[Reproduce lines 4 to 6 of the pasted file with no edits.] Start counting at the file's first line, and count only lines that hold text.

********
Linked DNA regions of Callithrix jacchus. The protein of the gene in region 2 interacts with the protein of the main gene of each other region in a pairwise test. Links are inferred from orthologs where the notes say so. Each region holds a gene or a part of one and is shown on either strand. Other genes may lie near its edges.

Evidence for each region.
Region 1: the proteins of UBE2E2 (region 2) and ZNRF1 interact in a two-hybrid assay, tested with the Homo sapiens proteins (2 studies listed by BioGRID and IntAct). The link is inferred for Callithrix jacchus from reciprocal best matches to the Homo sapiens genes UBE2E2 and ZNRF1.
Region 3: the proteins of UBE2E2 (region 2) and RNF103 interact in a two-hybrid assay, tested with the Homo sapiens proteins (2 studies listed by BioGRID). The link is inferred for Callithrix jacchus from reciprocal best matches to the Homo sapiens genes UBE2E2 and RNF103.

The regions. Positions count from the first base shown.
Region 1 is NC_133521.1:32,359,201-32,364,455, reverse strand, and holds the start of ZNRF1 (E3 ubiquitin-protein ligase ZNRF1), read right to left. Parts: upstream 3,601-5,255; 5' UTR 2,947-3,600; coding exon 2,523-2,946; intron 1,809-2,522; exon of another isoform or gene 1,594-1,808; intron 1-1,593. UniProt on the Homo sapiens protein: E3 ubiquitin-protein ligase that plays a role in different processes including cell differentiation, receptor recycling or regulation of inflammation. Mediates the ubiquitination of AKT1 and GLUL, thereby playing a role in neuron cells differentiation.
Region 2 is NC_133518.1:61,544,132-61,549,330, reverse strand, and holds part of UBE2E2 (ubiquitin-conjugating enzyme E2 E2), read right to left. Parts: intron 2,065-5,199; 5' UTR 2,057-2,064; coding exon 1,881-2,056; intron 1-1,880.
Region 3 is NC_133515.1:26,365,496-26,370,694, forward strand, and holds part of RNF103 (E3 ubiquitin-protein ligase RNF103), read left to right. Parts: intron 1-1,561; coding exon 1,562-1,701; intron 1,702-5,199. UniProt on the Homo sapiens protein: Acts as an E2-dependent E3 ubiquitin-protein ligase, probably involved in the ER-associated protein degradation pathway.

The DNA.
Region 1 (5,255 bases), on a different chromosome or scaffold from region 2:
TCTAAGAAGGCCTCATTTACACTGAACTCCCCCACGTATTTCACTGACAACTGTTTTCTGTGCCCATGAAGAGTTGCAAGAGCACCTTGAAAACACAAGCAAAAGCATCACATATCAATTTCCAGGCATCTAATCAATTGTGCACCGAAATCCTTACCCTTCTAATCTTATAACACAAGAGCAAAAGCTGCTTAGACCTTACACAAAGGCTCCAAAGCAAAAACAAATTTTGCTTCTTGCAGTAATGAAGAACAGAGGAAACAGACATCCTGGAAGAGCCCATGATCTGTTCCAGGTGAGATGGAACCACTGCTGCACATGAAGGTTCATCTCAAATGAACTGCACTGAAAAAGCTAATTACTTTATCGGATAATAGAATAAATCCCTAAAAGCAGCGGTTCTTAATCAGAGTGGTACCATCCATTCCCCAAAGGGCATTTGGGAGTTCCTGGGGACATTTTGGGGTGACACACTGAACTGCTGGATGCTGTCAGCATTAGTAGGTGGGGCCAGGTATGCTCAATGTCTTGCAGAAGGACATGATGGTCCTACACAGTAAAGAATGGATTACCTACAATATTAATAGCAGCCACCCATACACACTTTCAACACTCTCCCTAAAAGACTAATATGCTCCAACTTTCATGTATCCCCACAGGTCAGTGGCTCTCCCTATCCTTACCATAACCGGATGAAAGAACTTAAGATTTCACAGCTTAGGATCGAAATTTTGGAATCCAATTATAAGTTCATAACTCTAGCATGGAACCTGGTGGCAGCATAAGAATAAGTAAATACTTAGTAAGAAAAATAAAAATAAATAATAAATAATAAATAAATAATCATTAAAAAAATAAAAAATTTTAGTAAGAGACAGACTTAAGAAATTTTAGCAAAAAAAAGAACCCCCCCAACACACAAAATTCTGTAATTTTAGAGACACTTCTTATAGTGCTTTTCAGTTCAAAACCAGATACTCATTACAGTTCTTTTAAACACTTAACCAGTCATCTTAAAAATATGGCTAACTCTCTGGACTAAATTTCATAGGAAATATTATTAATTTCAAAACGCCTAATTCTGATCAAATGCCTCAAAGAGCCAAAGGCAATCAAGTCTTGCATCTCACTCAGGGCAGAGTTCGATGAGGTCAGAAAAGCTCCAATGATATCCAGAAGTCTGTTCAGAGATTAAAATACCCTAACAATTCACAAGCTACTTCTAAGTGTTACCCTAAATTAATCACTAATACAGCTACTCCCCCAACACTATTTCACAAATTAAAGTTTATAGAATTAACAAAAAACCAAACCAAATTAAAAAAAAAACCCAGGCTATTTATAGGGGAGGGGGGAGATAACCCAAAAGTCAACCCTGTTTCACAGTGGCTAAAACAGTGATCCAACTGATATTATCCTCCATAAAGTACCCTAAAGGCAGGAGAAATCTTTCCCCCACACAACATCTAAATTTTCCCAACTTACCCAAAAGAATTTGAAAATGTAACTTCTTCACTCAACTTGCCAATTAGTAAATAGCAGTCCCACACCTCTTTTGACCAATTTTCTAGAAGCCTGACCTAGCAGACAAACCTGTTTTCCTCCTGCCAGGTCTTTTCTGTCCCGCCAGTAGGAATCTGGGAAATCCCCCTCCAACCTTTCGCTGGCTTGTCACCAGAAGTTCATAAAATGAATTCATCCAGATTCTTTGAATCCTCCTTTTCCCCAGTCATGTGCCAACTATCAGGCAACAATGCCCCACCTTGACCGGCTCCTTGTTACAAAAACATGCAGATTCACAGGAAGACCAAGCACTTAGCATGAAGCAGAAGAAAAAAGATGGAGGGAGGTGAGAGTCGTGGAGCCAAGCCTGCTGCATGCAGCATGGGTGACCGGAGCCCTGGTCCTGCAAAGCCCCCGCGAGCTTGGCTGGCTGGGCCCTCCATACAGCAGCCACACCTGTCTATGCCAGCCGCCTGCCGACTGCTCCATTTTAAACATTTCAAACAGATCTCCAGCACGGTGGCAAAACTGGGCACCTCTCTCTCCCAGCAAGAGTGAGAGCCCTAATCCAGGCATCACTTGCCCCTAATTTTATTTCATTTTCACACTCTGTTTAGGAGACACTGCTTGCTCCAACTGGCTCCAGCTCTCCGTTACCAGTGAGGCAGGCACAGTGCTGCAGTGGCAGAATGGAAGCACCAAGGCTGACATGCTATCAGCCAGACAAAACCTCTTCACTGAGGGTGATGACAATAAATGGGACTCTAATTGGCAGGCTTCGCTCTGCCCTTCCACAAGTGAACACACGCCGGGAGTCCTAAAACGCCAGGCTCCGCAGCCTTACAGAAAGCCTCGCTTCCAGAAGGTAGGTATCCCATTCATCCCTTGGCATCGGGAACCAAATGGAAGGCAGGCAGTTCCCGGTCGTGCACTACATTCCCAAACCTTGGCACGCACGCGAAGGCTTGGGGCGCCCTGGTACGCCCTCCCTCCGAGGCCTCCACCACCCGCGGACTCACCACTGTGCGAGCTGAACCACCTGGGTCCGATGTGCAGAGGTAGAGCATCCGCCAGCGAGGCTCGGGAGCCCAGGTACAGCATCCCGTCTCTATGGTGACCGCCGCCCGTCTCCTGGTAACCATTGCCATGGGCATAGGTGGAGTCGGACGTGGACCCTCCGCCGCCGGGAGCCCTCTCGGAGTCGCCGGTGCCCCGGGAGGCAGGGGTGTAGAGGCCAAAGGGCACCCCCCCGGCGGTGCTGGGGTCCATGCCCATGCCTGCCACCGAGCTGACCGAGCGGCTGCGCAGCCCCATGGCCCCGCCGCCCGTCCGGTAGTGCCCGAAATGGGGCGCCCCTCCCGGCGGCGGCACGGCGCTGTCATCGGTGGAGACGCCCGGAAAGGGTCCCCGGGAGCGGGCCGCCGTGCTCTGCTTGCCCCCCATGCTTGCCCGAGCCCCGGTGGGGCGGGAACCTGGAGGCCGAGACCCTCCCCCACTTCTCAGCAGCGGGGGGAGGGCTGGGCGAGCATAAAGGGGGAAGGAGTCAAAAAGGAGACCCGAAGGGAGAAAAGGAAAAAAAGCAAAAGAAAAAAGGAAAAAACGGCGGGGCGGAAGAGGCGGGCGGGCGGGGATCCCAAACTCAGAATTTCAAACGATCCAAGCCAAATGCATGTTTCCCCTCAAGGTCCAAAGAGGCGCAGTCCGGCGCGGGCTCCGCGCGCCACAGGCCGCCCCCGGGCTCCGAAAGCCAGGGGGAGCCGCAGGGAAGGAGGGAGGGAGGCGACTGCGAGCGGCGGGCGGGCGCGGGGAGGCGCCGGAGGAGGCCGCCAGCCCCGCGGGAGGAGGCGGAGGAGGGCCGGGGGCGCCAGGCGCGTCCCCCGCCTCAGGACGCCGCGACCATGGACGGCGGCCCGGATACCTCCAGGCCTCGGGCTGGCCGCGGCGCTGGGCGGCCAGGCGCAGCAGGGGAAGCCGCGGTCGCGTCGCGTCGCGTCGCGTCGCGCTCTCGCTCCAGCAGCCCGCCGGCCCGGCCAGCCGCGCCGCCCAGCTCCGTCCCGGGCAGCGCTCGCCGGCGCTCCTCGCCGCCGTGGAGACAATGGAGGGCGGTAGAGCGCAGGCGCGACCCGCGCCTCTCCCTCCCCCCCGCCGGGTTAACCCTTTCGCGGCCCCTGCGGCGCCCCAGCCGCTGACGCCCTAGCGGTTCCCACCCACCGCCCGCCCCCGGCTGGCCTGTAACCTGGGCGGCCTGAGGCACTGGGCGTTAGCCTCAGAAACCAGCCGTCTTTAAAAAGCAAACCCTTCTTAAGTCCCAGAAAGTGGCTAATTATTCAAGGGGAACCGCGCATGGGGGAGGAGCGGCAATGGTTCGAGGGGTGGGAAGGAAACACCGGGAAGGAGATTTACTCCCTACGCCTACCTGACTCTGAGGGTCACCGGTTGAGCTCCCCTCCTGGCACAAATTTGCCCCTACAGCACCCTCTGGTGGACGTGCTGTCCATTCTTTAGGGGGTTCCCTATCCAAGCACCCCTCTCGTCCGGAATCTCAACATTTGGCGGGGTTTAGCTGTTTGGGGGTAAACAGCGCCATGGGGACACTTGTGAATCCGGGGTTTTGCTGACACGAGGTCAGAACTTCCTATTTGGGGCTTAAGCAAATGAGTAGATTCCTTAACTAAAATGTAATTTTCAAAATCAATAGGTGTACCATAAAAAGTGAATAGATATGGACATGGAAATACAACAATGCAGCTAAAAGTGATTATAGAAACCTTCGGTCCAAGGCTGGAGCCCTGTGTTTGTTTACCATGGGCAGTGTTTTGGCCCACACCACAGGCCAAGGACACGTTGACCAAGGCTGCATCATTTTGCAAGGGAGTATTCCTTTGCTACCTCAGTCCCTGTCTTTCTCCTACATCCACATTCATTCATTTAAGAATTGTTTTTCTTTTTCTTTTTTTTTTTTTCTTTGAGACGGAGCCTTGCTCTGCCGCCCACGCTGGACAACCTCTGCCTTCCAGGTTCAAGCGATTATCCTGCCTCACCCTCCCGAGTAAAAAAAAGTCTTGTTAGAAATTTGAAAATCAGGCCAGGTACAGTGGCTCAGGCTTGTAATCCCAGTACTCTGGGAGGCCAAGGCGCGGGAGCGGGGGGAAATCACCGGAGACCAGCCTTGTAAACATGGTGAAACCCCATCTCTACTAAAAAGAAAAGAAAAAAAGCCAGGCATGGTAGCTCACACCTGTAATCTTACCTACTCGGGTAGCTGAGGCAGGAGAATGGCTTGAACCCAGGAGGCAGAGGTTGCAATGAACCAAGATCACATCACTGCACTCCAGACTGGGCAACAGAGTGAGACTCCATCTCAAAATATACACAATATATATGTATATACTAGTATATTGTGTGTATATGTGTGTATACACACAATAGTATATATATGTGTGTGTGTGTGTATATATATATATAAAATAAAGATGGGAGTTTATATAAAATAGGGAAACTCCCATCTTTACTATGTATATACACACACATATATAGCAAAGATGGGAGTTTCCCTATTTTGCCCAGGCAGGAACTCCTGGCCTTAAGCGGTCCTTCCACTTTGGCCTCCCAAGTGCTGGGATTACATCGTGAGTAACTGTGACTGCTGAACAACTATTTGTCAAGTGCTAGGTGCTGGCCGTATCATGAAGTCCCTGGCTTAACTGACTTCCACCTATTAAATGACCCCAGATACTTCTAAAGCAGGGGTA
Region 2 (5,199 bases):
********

Region 3: the proteins of UBE2E2 (region 2) and RNF103 interact in a two-hybrid assay, tested with the Homo sapiens proteins (2 studies listed by BioGRID). The link is inferred for Callithrix jacchus from reciprocal best matches to the Homo sapiens genes UBE2E2 and RNF103.

The regions. Positions count from the first base shown.
Region 1 is NC_133521.1:32,359,201-32,364,455, reverse strand, and holds the start of ZNRF1 (E3 ubiquitin-protein ligase ZNRF1), read right to left. Parts: upstream 3,601-5,255; 5' UTR 2,947-3,600; coding exon 2,523-2,946; intron 1,809-2,522; exon of another isoform or gene 1,594-1,808; intron 1-1,593. UniProt on the Homo sapiens protein: E3 ubiquitin-protein ligase that plays a role in different processes including cell differentiation, receptor recycling or regulation of inflammation. Mediates the ubiquitination of AKT1 and GLUL, thereby playing a role in neuron cells differentiation.